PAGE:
Although post-stroke apraxia is a common and disabling higher-order neurological deficit, there is no standardized evaluation method or treatment for this condition [1,2]. The existence of limb-kinetic apraxia has been questioned in the past [3,4]. Hemiparesis, impairment of elementary motor and sensory innervations in the brain, is the most common symptom of stroke. On the other hand, in apraxia, patients lose learned and skilled movements due to higher-order motor deficits, despite preserved elemental motor and sensory innervation; [2]. herefore, the effective rehabilitation approach for patients with apraxia can be different. We report a case of bilateral limb-kinetic apraxia that occurred after a left postcentral gyrus hemorrhage, extending subcortically and anteriorly. The impaired motor control in this case was distinctly different from hemiparesis and manifested bilaterally from the left hemisphere lesion.

Learning Points/Take Home Messages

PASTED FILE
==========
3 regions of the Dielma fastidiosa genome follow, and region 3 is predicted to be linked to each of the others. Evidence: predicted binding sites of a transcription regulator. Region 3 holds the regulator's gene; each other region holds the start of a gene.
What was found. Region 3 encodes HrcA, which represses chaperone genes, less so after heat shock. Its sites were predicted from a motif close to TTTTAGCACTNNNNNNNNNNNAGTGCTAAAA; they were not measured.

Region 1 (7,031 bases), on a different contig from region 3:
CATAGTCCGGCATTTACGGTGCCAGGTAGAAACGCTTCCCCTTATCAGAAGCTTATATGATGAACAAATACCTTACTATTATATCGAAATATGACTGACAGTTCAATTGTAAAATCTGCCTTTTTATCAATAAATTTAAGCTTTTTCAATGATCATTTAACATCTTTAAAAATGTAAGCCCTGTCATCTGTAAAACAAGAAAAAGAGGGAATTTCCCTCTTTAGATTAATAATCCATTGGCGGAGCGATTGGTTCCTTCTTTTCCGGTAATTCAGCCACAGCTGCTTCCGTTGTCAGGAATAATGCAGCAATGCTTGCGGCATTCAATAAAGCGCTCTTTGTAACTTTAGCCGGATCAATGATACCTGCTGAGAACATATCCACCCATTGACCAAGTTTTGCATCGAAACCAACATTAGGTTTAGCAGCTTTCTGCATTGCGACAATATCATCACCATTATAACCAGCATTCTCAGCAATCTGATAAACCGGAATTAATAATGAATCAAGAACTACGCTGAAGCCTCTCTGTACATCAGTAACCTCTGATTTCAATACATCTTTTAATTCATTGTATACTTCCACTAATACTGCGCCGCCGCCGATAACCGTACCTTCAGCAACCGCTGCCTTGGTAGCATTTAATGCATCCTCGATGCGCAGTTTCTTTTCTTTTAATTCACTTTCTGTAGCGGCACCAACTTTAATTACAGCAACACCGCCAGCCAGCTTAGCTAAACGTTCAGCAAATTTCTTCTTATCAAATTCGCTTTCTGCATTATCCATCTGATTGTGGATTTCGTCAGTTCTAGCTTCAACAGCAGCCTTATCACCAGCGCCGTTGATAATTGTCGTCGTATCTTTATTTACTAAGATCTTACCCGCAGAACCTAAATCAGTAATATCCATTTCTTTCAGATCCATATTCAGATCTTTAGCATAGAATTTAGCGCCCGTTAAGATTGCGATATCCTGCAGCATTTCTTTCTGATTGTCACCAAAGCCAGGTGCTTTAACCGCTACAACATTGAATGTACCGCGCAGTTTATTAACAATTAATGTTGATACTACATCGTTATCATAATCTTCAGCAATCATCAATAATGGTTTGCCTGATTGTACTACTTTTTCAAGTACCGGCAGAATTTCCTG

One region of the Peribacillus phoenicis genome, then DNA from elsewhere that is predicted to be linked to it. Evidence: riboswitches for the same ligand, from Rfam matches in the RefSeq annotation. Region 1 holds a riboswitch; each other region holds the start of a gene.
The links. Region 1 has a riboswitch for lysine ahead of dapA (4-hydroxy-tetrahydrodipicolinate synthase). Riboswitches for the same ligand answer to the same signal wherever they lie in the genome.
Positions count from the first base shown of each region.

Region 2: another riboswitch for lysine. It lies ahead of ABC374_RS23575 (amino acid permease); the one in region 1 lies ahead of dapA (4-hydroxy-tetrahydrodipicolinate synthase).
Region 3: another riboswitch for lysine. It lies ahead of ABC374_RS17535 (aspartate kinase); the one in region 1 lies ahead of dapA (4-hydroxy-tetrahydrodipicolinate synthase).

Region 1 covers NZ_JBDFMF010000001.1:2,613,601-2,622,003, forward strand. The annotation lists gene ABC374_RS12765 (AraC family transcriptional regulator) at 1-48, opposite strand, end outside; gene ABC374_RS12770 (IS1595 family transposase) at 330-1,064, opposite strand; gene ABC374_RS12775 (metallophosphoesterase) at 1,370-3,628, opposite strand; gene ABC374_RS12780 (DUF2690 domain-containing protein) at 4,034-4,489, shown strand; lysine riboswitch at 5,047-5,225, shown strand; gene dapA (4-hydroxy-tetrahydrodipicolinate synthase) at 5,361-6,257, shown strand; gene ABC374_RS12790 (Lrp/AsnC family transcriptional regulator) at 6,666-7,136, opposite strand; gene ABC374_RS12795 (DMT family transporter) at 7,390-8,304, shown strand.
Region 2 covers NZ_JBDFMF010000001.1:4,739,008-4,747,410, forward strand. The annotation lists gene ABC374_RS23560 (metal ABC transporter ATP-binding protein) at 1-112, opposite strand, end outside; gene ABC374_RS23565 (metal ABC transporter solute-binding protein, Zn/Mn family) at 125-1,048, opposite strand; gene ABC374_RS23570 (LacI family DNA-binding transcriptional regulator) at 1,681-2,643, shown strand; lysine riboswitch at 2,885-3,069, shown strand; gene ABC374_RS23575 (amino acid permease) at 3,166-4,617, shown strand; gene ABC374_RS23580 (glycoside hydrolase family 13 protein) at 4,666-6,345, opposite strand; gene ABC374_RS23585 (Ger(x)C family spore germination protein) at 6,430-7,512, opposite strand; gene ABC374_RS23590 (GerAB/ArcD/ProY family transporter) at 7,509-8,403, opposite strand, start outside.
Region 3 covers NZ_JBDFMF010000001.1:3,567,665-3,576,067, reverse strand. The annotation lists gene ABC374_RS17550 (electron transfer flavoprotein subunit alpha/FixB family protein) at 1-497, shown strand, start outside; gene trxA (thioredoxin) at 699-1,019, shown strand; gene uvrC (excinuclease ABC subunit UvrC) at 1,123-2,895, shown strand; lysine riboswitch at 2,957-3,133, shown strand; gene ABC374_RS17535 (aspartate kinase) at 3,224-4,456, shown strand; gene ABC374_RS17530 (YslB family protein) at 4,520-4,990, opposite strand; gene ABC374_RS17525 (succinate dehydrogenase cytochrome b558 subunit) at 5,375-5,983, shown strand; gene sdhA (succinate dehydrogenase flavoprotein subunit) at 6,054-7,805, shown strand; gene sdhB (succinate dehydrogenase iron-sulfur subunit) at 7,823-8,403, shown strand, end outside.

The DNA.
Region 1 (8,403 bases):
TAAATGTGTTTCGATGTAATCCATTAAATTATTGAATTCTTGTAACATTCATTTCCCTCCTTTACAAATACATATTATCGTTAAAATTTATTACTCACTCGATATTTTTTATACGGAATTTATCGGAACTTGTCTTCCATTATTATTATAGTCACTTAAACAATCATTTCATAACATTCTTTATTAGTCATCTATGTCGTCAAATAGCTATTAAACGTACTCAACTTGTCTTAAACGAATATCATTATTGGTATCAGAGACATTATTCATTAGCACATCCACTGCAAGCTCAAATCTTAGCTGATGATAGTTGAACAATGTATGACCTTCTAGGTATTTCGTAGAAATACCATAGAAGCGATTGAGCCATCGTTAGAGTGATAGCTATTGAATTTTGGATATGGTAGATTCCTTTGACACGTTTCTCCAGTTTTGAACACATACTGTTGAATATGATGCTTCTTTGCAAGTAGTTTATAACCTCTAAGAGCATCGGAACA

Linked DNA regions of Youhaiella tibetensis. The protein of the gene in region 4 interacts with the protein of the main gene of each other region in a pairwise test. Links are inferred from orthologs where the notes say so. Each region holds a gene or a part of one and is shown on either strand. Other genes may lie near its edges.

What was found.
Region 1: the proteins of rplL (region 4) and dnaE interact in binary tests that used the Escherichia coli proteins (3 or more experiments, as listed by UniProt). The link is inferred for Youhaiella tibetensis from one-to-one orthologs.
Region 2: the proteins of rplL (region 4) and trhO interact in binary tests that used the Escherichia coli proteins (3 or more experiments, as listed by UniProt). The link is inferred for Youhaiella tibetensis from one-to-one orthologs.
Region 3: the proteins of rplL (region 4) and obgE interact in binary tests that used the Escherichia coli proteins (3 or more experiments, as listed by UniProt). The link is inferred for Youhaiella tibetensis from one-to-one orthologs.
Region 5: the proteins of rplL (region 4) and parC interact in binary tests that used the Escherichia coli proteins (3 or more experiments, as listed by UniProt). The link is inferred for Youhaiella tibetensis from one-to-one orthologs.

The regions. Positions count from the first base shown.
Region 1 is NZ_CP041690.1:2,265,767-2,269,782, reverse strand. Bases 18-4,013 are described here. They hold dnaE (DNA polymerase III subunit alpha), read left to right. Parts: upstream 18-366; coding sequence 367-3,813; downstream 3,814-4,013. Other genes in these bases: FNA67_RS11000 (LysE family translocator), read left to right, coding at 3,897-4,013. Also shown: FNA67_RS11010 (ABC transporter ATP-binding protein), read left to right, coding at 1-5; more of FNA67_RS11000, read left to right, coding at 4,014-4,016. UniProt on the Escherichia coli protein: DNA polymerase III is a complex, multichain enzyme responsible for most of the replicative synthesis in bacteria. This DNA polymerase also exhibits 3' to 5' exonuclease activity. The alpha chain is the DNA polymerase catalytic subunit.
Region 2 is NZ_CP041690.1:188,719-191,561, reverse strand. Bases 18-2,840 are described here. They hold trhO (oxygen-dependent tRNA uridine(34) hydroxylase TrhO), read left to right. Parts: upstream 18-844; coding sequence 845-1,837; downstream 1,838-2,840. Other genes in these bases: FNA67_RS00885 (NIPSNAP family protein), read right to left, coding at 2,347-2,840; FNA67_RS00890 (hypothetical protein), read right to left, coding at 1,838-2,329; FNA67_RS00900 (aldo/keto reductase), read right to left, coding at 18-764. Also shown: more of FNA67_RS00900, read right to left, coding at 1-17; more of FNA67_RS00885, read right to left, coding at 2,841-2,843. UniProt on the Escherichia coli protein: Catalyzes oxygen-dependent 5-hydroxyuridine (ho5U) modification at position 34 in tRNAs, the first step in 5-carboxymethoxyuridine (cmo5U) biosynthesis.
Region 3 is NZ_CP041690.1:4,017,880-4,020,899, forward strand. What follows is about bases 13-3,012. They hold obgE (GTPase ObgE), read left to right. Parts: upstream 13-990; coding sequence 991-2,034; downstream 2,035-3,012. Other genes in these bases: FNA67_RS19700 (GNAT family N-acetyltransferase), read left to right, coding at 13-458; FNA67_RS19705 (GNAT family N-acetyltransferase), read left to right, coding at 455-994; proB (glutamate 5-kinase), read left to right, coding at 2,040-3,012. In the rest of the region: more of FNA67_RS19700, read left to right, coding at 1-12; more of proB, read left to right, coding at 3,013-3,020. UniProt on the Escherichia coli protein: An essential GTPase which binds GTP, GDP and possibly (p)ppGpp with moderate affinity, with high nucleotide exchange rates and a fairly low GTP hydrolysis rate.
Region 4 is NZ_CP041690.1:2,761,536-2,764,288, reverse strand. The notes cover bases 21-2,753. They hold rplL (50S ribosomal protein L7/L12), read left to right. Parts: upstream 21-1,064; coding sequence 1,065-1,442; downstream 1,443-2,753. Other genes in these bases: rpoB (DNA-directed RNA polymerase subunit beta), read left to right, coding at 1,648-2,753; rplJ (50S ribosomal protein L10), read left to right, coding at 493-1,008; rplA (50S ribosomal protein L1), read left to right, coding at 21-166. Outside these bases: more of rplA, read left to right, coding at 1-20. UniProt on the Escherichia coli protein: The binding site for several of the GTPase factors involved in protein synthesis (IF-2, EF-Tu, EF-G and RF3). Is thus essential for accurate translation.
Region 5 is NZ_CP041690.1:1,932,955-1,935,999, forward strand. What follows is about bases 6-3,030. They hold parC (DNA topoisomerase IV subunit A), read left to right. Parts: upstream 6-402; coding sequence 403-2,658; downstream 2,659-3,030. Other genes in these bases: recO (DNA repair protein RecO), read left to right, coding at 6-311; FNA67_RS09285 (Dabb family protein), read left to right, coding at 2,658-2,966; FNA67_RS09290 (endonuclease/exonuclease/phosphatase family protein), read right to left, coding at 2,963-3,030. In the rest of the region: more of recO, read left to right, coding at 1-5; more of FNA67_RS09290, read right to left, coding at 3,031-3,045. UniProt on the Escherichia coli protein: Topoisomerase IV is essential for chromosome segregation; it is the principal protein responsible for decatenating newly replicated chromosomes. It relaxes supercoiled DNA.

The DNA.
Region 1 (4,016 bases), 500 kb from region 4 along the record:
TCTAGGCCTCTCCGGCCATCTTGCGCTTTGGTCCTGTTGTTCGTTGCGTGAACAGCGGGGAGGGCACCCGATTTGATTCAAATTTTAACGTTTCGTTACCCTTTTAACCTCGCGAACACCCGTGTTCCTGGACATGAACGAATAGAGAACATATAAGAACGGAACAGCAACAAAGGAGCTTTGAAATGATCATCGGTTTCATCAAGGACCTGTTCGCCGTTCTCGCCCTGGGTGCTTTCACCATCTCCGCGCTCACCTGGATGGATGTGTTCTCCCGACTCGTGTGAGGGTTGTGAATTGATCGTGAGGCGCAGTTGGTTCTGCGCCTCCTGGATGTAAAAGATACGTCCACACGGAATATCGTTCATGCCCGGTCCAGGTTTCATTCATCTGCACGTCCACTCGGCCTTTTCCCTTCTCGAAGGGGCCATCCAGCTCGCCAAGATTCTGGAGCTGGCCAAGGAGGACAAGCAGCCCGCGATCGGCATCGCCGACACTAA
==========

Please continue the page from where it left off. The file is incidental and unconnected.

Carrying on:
• In limb-kinetic apraxia, a patient loses dexterity in fine motor movements (for example, buttoning the shirt), which cannot be attributed to elemental neurological deficits, such as weakness, cerebellar ataxia, or impaired proprioception.
  • Although limb apraxia is commonly seen after a stroke, post-stroke limb-kinetic apraxia has rarely been reported, which may be due to the difficulty in differentiating it from hemiparesis.
  • Recognizing post stroke limb-kinetic apraxia is important to understand its pathologic neural mechanism and recovery to develop effective and evidence-based medical management.


A single case report in acute inpatient rehabilitation.

Case Presentation